Here today, gone tomorrow.

I found a 1940’s hold home that became vacant due to new construction of a park area. Three weeks went by until I could find the perfect Saturday morning.for the hunt.  The night before I imagined or dreamed of the silver lurking beneath the surface.  I get up at dawn, have some coffee and then head out to search the site. Only to find they had leveled the home and moved in about 3 feet of dirt to landscape for the new park. Ugh! The day before I drove by and the house was still there and the soil untouched. So next time I spot a home that is the target of new construction, I will hunt it ASAP.

 

Professional Beach Hunters

Who are these guys? Well I will id two of them that I call semi-professional beach hunters. The only difference between the pro and semi-pro is the pro travels a lot to distance beaches in other states and countries. The pro focus almost entirely on very exclusive and expensive beach hotels where the found bling is very valuable. The semi-pro tends to just work the beaches within a 2 hour driving distance. Ed on the west coast and NH on the east coast are what I would classify as semi-pros. These two guys seem to be close to professional amateurs in that they live near the ocean and based on their videos no how to read beaches and find the gold. They don’t seem to waste their time in areas of the beach that are less productive than stripped or eroding beaches by recent weather events.

On Youtube you can view the west coast guy who goes by the name of Ed the Beach Hunter and on the east coast NH Beach Metal Detecting.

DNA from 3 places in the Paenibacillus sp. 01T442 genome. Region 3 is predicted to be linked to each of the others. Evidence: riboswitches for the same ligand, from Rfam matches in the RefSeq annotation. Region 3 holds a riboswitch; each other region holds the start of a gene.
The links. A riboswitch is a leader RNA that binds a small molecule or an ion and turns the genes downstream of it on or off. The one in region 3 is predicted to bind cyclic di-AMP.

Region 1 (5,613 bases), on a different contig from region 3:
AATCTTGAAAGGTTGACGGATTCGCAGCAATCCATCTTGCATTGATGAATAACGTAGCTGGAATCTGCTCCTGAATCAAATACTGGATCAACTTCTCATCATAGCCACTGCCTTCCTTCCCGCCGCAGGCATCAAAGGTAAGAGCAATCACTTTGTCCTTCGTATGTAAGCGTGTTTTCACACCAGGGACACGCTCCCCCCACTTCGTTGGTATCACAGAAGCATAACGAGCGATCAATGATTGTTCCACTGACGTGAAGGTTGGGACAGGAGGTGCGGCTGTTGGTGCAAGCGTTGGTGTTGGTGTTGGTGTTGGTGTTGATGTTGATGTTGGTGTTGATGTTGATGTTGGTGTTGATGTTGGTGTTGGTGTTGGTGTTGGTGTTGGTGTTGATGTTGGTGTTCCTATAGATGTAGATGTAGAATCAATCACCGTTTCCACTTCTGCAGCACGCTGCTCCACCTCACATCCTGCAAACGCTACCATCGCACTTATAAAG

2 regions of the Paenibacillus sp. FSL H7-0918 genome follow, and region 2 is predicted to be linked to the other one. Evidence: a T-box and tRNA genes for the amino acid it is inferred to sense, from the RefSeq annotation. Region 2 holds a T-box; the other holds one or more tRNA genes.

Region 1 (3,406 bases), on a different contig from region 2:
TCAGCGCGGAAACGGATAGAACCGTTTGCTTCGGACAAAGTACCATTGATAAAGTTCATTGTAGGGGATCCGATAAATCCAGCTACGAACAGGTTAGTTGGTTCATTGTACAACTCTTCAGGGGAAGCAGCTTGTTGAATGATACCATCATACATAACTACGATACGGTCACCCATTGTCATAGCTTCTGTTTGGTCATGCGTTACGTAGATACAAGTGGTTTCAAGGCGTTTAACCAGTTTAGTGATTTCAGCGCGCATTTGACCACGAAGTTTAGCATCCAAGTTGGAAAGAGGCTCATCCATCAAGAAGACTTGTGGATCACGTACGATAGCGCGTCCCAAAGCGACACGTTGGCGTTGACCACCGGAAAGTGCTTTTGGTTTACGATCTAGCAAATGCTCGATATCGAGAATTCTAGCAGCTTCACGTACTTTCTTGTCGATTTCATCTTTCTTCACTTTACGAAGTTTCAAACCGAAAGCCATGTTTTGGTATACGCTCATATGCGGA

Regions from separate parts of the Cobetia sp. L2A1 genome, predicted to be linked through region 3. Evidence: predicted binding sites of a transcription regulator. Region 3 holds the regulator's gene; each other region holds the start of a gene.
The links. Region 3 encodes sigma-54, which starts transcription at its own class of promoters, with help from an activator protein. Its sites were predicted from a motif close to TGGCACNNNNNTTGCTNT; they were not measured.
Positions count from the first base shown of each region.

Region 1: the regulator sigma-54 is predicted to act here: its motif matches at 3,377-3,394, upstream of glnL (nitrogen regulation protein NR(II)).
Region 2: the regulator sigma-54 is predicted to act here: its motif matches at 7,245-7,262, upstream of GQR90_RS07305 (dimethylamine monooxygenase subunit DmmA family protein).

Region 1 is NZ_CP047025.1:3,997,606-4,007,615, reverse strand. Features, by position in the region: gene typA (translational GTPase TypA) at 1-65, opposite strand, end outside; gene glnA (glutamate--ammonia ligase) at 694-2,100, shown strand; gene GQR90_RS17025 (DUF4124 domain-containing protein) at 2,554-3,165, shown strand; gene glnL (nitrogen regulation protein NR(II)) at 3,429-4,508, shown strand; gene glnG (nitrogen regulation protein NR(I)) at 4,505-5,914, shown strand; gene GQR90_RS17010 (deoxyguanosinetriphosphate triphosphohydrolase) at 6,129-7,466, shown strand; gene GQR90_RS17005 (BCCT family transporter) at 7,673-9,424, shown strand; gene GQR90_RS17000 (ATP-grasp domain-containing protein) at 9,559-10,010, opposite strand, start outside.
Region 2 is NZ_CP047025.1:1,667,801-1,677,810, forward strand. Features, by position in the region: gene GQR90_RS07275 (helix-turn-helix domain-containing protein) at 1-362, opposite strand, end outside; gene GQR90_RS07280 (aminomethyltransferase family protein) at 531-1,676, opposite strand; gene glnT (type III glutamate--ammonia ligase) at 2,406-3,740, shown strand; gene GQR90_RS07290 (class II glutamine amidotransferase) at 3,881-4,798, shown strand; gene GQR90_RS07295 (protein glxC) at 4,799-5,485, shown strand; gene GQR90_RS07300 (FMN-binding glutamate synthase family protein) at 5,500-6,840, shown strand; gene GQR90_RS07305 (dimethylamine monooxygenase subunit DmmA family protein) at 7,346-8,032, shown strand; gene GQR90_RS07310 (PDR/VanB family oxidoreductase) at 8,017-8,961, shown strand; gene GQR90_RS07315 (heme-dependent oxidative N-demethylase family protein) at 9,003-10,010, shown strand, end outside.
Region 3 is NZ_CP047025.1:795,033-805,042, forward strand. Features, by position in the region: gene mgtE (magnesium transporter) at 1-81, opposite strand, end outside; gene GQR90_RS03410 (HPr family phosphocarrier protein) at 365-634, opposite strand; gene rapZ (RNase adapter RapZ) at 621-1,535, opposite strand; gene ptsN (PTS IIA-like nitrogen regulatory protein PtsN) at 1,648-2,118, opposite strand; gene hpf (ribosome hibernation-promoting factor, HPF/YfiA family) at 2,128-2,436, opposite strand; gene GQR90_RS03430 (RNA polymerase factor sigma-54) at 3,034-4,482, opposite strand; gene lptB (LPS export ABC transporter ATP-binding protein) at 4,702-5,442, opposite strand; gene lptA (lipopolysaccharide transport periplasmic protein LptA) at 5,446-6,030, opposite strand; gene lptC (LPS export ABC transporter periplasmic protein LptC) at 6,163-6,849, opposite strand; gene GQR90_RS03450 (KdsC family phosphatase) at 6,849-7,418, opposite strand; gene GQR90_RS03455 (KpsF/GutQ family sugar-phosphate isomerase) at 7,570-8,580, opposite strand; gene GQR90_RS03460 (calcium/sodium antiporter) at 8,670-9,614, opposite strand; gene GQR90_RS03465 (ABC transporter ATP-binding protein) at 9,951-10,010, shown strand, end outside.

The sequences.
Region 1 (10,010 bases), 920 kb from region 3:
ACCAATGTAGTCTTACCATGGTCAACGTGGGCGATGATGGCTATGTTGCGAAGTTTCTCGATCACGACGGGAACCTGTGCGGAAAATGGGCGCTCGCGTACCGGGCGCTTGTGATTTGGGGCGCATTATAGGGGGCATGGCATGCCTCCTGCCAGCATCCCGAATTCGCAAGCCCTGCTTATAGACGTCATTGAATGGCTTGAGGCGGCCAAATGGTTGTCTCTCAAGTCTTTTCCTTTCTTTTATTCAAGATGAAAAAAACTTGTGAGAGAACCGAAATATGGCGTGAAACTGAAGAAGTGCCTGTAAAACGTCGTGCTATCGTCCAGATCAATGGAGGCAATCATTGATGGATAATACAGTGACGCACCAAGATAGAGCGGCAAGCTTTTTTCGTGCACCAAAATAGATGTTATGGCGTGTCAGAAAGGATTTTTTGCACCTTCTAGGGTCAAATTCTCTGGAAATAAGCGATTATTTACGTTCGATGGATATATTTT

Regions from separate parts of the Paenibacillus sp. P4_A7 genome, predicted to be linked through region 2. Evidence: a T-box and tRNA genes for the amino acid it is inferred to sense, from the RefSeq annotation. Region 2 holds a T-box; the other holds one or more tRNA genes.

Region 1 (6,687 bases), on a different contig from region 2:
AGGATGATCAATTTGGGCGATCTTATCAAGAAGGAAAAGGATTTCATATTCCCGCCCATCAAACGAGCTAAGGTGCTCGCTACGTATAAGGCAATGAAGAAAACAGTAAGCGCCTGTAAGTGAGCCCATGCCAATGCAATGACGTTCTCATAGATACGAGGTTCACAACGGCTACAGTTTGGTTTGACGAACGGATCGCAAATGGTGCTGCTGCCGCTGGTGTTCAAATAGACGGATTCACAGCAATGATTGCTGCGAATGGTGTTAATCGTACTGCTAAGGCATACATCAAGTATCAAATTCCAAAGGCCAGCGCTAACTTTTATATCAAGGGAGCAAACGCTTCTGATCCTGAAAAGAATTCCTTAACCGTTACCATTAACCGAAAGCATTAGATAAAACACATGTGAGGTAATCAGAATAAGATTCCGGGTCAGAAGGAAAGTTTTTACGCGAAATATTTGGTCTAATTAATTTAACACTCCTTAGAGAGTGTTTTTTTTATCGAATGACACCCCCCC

The pros don’t make Youtube videos or draw publicity to themselves for the obvious tax reasons and their personal security. You draw your own conclusions. Here is a profile based on three professional beach hunters that I cannot name upon their requests. The average age of the three is 37 years old. They tell me they find in excess of $200,000 a year in bling. They travel by air and Uber to minimize their downtime. They spend an average of 2-3 days on a hunt location. Two of them when out of the country hire local talent for protection on the beach hunts and pay them about $200 per day. None of them stay in the expensive hotels they hunt. They often hunt at night on some properties that tend to run off non-guest beachgoers. To do their night hunts they have expensive light weight night vision that the local security cannot detect. I ask them what kind they used and they were reluctant to talk about that aspect of their metal detecting trips.

In conclusion, don’t expect to find any Youtube videos from the professional beach hunters. But there is still lots to learn from the videos of the semi-pros like Ed and NH guys.

Getting Skunked

I have been metal detecting since the mid 1980’s. Started first with the Fisher Gold Bug and the Garrett Coin Hunter.  We always did pretty good with the Fisher gold bug up in the hills and gold bearing streams. Took a few years off  from metal detecting and then got back into the hobby and learned some more about metal detecting.  But it wasn’t until about 10 years ago when I started really learning this great hobby. Spent much more time hunting and researching for sites and learning from others.

So I consider myself an adequate metal detectorists. If the target is there, and even in a junky park I will find it. Why? Because I have put in the hours learning from hunting in very trashy parks. Once you learn in this environment other areas like home sites and beaches are not so hard.